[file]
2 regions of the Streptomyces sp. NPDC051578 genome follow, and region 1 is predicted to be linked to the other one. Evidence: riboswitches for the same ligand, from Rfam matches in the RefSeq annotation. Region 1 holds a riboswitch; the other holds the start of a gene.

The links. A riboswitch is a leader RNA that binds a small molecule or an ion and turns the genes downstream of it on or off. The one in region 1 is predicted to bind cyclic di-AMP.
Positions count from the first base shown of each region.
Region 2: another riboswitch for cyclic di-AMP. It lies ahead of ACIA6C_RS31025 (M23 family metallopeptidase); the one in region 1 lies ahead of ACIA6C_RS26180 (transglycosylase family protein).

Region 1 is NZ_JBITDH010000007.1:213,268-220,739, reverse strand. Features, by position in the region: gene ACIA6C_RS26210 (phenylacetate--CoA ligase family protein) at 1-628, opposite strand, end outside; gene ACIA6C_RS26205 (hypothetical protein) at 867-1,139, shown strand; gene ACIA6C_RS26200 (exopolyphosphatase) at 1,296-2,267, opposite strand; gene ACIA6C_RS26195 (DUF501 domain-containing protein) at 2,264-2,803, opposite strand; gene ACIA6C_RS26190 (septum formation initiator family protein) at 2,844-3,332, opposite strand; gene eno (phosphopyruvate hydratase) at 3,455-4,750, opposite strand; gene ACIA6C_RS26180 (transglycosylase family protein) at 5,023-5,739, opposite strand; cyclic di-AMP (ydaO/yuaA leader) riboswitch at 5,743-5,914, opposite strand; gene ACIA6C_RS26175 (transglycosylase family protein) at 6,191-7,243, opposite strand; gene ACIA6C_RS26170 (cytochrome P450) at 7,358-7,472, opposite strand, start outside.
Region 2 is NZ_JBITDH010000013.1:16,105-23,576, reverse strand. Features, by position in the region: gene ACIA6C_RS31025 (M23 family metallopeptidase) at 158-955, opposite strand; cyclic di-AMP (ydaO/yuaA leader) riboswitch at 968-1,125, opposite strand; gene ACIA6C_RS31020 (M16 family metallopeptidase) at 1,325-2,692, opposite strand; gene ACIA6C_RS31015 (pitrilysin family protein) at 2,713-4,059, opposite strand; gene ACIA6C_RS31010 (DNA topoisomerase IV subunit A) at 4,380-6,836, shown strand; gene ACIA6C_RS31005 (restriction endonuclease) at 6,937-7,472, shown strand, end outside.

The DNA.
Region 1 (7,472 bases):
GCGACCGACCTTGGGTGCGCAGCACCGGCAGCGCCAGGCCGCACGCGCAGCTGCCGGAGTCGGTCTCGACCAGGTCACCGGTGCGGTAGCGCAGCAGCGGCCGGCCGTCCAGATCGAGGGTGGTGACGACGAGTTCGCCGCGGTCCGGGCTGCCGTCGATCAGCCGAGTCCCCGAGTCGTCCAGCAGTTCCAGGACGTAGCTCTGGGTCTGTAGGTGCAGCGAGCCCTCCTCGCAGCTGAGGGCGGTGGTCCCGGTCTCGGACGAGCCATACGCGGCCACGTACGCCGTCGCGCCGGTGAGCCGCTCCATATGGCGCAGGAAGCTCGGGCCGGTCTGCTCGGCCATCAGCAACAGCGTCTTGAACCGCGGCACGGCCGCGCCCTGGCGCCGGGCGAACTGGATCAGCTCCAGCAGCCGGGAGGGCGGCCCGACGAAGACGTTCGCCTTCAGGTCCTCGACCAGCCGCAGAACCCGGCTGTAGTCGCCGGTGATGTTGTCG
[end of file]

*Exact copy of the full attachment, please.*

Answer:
2 regions of the Streptomyces sp. NPDC051578 genome follow, and region 1 is predicted to be linked to the other one. Evidence: riboswitches for the same ligand, from Rfam matches in the RefSeq annotation. Region 1 holds a riboswitch; the other holds the start of a gene.

The links. A riboswitch is a leader RNA that binds a small molecule or an ion and turns the genes downstream of it on or off. The one in region 1 is predicted to bind cyclic di-AMP.
Positions count from the first base shown of each region.
Region 2: another riboswitch for cyclic di-AMP. It lies ahead of ACIA6C_RS31025 (M23 family metallopeptidase); the one in region 1 lies ahead of ACIA6C_RS26180 (transglycosylase family protein).

Region 1 is NZ_JBITDH010000007.1:213,268-220,739, reverse strand. Features, by position in the region: gene ACIA6C_RS26210 (phenylacetate--CoA ligase family protein) at 1-628, opposite strand, end outside; gene ACIA6C_RS26205 (hypothetical protein) at 867-1,139, shown strand; gene ACIA6C_RS26200 (exopolyphosphatase) at 1,296-2,267, opposite strand; gene ACIA6C_RS26195 (DUF501 domain-containing protein) at 2,264-2,803, opposite strand; gene ACIA6C_RS26190 (septum formation initiator family protein) at 2,844-3,332, opposite strand; gene eno (phosphopyruvate hydratase) at 3,455-4,750, opposite strand; gene ACIA6C_RS26180 (transglycosylase family protein) at 5,023-5,739, opposite strand; cyclic di-AMP (ydaO/yuaA leader) riboswitch at 5,743-5,914, opposite strand; gene ACIA6C_RS26175 (transglycosylase family protein) at 6,191-7,243, opposite strand; gene ACIA6C_RS26170 (cytochrome P450) at 7,358-7,472, opposite strand, start outside.
Region 2 is NZ_JBITDH010000013.1:16,105-23,576, reverse strand. Features, by position in the region: gene ACIA6C_RS31025 (M23 family metallopeptidase) at 158-955, opposite strand; cyclic di-AMP (ydaO/yuaA leader) riboswitch at 968-1,125, opposite strand; gene ACIA6C_RS31020 (M16 family metallopeptidase) at 1,325-2,692, opposite strand; gene ACIA6C_RS31015 (pitrilysin family protein) at 2,713-4,059, opposite strand; gene ACIA6C_RS31010 (DNA topoisomerase IV subunit A) at 4,380-6,836, shown strand; gene ACIA6C_RS31005 (restriction endonuclease) at 6,937-7,472, shown strand, end outside.

The DNA.
Region 1 (7,472 bases):
GCGACCGACCTTGGGTGCGCAGCACCGGCAGCGCCAGGCCGCACGCGCAGCTGCCGGAGTCGGTCTCGACCAGGTCACCGGTGCGGTAGCGCAGCAGCGGCCGGCCGTCCAGATCGAGGGTGGTGACGACGAGTTCGCCGCGGTCCGGGCTGCCGTCGATCAGCCGAGTCCCCGAGTCGTCCAGCAGTTCCAGGACGTAGCTCTGGGTCTGTAGGTGCAGCGAGCCCTCCTCGCAGCTGAGGGCGGTGGTCCCGGTCTCGGACGAGCCATACGCGGCCACGTACGCCGTCGCGCCGGTGAGCCGCTCCATATGGCGCAGGAAGCTCGGGCCGGTCTGCTCGGCCATCAGCAACAGCGTCTTGAACCGCGGCACGGCCGCGCCCTGGCGCCGGGCGAACTGGATCAGCTCCAGCAGCCGGGAGGGCGGCCCGACGAAGACGTTCGCCTTCAGGTCCTCGACCAGCCGCAGAACCCGGCTGTAGTCGCCGGTGATGTTGTCG